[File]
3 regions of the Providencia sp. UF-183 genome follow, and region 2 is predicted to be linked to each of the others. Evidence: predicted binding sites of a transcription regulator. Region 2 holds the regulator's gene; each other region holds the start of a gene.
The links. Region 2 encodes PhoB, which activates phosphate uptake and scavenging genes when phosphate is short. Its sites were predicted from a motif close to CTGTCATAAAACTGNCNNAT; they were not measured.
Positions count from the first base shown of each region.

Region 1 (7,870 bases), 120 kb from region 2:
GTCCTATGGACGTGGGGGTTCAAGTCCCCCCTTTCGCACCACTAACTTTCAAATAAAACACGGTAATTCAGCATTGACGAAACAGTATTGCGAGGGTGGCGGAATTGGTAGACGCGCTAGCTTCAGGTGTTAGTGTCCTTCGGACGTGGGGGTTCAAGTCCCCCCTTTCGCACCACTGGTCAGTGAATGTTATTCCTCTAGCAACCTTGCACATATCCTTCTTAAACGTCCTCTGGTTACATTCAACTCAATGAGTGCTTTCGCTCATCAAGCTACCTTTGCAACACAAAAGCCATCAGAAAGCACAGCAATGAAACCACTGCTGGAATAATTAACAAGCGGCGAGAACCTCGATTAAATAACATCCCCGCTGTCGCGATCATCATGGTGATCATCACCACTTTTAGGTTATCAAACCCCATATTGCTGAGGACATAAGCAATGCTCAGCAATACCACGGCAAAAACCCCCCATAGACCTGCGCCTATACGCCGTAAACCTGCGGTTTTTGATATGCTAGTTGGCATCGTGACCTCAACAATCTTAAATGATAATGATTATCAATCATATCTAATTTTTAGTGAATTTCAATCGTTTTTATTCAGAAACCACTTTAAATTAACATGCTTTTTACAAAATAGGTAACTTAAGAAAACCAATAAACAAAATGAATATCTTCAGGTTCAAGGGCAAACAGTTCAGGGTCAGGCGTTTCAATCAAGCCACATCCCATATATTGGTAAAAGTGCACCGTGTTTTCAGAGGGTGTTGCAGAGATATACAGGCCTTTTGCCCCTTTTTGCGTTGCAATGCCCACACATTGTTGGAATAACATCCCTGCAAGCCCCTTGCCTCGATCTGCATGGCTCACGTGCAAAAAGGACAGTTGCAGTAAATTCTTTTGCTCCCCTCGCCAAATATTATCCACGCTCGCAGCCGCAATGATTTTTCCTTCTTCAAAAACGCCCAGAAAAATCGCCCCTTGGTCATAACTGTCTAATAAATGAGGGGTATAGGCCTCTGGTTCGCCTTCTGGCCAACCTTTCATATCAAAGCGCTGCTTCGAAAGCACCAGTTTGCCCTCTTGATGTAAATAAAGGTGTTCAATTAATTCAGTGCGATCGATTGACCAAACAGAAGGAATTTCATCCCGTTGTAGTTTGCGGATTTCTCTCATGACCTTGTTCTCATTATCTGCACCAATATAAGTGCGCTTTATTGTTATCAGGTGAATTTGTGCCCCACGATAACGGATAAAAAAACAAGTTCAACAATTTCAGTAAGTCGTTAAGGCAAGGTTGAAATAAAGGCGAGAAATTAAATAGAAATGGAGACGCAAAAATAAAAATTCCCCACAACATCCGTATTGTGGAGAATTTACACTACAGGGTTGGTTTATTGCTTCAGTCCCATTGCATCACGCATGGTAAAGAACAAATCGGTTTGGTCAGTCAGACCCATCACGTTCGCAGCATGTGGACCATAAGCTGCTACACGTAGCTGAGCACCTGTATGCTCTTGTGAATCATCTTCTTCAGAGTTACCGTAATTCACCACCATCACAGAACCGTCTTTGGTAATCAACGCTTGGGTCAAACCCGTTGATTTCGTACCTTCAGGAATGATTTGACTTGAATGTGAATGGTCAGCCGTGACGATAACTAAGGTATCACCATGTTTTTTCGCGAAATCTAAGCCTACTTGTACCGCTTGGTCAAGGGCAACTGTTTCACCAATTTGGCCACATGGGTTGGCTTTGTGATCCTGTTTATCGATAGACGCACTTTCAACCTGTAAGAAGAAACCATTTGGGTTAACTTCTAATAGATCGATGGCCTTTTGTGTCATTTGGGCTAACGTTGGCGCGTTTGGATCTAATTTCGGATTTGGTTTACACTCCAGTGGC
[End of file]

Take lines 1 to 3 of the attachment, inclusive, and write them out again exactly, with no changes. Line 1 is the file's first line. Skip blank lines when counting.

3 regions of the Providencia sp. UF-183 genome follow, and region 2 is predicted to be linked to each of the others. Evidence: predicted binding sites of a transcription regulator. Region 2 holds the regulator's gene; each other region holds the start of a gene.
The links. Region 2 encodes PhoB, which activates phosphate uptake and scavenging genes when phosphate is short. Its sites were predicted from a motif close to CTGTCATAAAACTGNCNNAT; they were not measured.
Positions count from the first base shown of each region.